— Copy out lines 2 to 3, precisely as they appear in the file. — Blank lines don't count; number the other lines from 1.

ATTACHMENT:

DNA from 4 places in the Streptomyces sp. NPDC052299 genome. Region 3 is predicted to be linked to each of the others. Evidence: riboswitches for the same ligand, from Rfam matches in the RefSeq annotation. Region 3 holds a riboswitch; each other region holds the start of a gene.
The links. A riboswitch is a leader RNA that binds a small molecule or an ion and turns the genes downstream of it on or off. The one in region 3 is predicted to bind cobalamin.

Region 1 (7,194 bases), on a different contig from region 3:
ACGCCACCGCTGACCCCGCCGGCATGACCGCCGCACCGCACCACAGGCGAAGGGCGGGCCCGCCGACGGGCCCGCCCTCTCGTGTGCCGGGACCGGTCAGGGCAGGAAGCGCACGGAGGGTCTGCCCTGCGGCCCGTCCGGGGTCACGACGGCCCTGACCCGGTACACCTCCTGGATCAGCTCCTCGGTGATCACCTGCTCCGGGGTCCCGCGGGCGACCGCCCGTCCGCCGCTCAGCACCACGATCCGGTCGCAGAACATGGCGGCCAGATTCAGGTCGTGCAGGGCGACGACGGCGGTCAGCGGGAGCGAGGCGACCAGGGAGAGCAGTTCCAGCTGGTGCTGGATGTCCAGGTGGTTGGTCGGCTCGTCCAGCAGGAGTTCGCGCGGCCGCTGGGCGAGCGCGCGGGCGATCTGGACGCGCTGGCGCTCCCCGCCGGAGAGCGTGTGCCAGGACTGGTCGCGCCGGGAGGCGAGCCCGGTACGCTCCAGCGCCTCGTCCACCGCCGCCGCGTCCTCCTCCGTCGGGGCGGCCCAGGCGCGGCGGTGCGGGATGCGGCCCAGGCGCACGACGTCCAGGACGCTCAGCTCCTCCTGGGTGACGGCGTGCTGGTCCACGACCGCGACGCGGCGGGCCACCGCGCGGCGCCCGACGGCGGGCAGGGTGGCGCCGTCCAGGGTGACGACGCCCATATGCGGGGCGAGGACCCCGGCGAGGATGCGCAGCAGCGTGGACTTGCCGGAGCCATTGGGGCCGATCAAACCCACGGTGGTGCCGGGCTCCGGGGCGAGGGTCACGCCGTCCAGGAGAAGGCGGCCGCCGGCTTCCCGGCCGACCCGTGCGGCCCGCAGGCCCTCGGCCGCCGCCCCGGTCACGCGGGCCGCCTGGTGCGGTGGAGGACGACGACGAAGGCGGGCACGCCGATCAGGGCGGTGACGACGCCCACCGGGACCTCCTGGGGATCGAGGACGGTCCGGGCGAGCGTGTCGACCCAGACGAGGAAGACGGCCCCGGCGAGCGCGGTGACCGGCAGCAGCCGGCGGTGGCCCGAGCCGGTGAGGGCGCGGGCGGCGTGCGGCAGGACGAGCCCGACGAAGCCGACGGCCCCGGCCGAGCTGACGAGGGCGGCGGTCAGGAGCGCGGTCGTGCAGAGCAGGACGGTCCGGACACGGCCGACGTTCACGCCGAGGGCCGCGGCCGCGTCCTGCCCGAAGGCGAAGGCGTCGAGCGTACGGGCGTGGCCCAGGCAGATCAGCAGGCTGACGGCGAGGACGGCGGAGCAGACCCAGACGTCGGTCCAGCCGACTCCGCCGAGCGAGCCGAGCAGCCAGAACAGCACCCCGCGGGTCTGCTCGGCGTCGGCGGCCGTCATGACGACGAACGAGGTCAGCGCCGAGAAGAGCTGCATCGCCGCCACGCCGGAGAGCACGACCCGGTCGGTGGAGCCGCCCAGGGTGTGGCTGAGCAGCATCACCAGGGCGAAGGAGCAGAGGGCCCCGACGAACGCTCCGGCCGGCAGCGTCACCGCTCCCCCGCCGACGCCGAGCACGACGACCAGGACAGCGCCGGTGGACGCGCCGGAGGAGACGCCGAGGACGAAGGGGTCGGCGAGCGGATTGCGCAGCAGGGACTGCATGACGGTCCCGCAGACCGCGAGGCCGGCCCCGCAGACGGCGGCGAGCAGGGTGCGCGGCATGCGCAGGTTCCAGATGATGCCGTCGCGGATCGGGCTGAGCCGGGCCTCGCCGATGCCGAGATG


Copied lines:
The links. A riboswitch is a leader RNA that binds a small molecule or an ion and turns the genes downstream of it on or off. The one in region 3 is predicted to bind cobalamin.

Region 1 (7,194 bases), on a different contig from region 3: